Blake Crouch's best science fiction books of all time
Blake Crouch, the author of Recursion, Dark Matter and the Wayward Pines series, shares his top five sci-fi books and films.
Author Blake Crouch is no stranger to adaptations of his work, having had both his Good Behaviour novella series and his Wayward Pines trilogy adapted into TV series. Blake was closely involved with the adaptations of Wayward Pines and Good Behaviour, telling us that he ‘wrote scripts, was involved in casting, and spent a lot of time on set watching the actual creation of the shows.’
His new book, Recursion, is a mind-bending, breathtaking sci-fi thriller that explores memory and what it means to be human. Detective Barry Sutton investigates the suicide of a woman afflicted with ‘false memory syndrome’. There’s a media frenzy around this mysterious disease that is spreading across the country, but could something more malevolent be at work? The novel is being adapted into a film and TV series for Netflix by Shonda Rhimes, executive producer of Grey’s Anatomy and Scandal. When asked about the upcoming adaptation of Recursion, Blake shared that ‘it’s still very early days, but the plan is to make a universe based on Recursion, including multiple movies and tv series that mirror the branching structure of the novel itself. I couldn’t be more excited.’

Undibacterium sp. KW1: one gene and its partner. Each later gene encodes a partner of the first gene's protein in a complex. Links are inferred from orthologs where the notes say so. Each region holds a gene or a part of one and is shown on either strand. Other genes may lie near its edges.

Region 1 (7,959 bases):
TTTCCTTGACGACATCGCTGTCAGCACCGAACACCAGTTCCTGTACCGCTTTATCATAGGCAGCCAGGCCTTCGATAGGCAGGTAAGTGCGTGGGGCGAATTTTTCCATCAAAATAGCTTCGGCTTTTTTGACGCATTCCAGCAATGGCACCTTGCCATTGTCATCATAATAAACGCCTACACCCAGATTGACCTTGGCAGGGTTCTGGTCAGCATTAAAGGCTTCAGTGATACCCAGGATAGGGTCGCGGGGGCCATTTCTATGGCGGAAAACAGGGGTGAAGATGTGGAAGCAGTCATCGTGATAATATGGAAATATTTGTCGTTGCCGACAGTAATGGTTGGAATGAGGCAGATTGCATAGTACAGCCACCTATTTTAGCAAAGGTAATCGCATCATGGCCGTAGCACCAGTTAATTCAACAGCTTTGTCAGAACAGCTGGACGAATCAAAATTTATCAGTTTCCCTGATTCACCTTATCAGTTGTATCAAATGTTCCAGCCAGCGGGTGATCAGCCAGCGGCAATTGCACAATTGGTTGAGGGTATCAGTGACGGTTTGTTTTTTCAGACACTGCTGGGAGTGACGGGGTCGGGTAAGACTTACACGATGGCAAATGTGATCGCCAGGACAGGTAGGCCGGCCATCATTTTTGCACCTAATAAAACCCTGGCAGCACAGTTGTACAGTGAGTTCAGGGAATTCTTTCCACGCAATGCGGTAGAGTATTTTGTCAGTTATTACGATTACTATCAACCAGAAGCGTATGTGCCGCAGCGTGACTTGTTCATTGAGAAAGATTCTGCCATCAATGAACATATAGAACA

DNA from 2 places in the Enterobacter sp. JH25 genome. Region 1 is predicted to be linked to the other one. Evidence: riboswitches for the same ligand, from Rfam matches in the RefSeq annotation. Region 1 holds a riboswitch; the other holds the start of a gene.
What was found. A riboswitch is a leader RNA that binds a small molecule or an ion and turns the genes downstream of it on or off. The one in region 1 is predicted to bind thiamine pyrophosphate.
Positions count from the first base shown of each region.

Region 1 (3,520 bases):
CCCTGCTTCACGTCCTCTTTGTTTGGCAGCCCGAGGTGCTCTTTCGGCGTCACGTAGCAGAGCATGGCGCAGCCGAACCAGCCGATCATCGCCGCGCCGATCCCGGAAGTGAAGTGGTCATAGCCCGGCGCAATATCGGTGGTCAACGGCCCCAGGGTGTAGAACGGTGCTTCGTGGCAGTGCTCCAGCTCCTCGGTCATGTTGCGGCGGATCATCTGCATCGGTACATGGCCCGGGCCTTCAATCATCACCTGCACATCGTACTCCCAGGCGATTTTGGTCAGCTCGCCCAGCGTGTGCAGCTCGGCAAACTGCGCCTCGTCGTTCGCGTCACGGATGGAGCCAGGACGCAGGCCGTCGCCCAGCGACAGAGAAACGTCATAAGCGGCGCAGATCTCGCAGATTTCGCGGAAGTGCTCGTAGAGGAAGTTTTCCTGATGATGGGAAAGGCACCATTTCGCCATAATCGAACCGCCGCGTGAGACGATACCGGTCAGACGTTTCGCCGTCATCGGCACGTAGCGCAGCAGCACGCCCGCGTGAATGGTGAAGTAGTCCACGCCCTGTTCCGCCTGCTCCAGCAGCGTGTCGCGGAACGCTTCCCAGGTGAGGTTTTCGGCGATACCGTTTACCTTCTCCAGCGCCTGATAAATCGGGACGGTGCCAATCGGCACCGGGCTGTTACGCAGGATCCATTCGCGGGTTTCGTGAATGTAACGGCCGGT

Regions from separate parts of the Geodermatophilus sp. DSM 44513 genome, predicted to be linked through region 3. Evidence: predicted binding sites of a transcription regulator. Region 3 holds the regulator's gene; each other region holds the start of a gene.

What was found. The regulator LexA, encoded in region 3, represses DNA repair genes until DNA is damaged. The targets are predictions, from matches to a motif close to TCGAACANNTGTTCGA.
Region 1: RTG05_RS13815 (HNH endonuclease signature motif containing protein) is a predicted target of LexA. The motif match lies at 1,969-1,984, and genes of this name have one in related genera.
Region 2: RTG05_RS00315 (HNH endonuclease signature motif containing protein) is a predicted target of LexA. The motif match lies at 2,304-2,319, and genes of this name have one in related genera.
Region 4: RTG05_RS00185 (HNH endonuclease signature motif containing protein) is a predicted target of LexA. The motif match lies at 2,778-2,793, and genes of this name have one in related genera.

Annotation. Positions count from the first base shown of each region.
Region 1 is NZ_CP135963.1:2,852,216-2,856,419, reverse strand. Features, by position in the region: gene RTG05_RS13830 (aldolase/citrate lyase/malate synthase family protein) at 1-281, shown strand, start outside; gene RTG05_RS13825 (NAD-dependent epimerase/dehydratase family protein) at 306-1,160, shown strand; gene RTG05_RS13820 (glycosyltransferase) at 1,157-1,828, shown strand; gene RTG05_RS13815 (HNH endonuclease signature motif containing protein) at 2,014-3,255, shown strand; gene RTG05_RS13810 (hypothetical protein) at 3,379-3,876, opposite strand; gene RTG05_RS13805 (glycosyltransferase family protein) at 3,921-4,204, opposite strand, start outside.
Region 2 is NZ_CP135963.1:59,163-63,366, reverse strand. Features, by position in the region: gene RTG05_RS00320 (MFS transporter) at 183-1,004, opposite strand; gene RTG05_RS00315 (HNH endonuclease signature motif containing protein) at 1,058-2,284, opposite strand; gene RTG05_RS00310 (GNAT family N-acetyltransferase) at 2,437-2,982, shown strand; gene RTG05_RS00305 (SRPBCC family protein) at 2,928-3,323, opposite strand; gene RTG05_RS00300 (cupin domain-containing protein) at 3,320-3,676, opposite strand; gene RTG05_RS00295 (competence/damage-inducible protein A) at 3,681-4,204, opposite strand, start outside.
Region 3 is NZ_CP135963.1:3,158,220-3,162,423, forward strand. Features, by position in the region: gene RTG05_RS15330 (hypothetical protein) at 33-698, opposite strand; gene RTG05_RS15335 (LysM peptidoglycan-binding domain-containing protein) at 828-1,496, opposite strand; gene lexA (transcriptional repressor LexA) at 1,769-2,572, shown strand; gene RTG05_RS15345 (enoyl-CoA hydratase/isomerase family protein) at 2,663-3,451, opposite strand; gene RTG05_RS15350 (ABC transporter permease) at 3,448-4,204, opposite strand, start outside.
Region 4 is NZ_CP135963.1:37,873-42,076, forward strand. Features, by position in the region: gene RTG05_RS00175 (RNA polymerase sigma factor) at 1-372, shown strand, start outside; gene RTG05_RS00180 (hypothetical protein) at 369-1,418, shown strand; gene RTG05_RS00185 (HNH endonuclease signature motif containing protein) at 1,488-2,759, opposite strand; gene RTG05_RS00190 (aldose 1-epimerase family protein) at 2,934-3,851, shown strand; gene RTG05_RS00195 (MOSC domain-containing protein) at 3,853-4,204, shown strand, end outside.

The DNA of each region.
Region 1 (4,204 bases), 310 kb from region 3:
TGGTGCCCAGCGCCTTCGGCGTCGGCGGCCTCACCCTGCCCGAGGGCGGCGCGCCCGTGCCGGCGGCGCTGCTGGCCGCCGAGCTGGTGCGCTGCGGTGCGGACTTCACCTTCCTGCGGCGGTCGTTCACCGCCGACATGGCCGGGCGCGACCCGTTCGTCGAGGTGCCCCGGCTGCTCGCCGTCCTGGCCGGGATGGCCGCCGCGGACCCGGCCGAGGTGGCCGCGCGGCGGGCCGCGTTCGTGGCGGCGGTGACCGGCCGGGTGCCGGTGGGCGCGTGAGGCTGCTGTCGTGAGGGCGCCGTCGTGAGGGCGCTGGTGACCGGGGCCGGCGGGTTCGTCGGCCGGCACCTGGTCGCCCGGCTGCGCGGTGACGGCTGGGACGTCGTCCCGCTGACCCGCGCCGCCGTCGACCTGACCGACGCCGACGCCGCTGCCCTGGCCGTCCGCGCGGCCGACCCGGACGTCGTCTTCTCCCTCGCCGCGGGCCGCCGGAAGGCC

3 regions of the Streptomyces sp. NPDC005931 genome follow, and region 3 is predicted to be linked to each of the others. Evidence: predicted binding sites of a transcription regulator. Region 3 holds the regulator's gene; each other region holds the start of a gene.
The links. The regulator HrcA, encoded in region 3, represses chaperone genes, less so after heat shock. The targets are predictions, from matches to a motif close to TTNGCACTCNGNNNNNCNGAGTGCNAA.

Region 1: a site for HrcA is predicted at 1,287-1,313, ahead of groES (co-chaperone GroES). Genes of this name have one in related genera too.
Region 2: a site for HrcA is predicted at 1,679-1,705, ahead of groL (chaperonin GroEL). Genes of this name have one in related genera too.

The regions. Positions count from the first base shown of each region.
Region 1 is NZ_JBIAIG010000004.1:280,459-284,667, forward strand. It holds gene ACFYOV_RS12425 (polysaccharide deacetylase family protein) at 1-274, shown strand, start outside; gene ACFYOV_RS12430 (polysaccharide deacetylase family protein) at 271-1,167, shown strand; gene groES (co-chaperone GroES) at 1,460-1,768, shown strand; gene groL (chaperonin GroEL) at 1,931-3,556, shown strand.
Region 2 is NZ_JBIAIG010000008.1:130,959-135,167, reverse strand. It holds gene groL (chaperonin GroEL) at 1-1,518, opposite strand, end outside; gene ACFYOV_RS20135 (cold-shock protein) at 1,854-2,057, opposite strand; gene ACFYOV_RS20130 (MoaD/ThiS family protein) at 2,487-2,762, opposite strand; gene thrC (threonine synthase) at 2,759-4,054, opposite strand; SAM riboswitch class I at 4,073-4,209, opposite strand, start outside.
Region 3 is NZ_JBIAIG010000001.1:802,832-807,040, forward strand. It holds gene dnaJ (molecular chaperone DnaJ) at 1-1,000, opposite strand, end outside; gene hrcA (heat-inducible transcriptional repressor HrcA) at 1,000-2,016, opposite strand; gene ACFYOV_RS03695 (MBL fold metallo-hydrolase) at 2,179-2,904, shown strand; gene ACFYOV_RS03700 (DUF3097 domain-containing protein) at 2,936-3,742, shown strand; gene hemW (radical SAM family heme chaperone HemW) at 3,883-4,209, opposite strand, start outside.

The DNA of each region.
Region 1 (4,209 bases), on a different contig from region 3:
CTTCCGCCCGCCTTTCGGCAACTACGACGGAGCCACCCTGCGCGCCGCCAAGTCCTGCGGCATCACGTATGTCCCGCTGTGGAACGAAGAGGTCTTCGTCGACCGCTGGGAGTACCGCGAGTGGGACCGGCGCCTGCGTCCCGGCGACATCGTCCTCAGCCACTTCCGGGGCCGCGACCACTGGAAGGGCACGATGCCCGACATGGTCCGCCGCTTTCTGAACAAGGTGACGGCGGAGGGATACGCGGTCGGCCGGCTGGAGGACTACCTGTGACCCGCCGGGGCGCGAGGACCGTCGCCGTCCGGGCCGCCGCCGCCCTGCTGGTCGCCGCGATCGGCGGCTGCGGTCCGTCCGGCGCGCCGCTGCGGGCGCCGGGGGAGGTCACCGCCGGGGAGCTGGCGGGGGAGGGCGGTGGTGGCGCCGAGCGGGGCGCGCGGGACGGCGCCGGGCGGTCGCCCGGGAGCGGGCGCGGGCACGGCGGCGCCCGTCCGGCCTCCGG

Encompassing both the films and books that have inspired him, here, Blake shares his all-time favourite works of science fiction.
Discover more great sci-fi books.
Book: Exhalation by Ted Chiang
‘Pitch-perfect sci-fi stories by the ultimate master of the form.’ – Blake
Film: Ridley Scott’s Alien
‘I love the vision of the future put forward in this film. Dirty, brutal, banal. And the scariest story I’ve EVER experienced, still to this day. ‘ – Blake
This iconic sci-fi horror directed by Ridley Scott is a masterpiece of cinema and the film that launched Sigourney Weaver’s career. The spaceship Nostromo is on a return trip to earth when a distress signal is picked up from a nearby moon. Bound to investigate, the crew land on the moon, and encounter a horror none of them could have imagined. Alien is still just as terrifying today as it was on its release in 1979, and that chest-bursting scene has truly embedded itself in popular culture.
Book: Fahrenheit 451 by Ray Bradbury
‘Just read this again and was stunned, not just at the subtle world-building but the sadly timely statement on fascism.’ – Blake
Book: Jurrasic Park by Michael Crichton
‘The ultimate “high concept” book that made me want to be a writer.’ – Blake
Film: Christopher Nolan’s Inception
‘For its mind-blowing world-building and serpentine plot.’ – Blake
Written and directed by Christopher Nolan, Inception sees Leonardo DiCaprio playing a professional thief, Cobb, who, rather than stealing material possessions, steals secrets from people’s dreams. When Ken Wanatabe’s Japanese businessman hires him for one last job, Cobb agrees on the understanding that the criminal charges preventing him from returning to his children in the US will be lifted. However, this job carries additional complexities, requiring the planting of an idea (inception) rather than the theft of one. Cobb and his partner accept the challenge and put together a crack team to assist with this labyrinthine journey into the subconscious.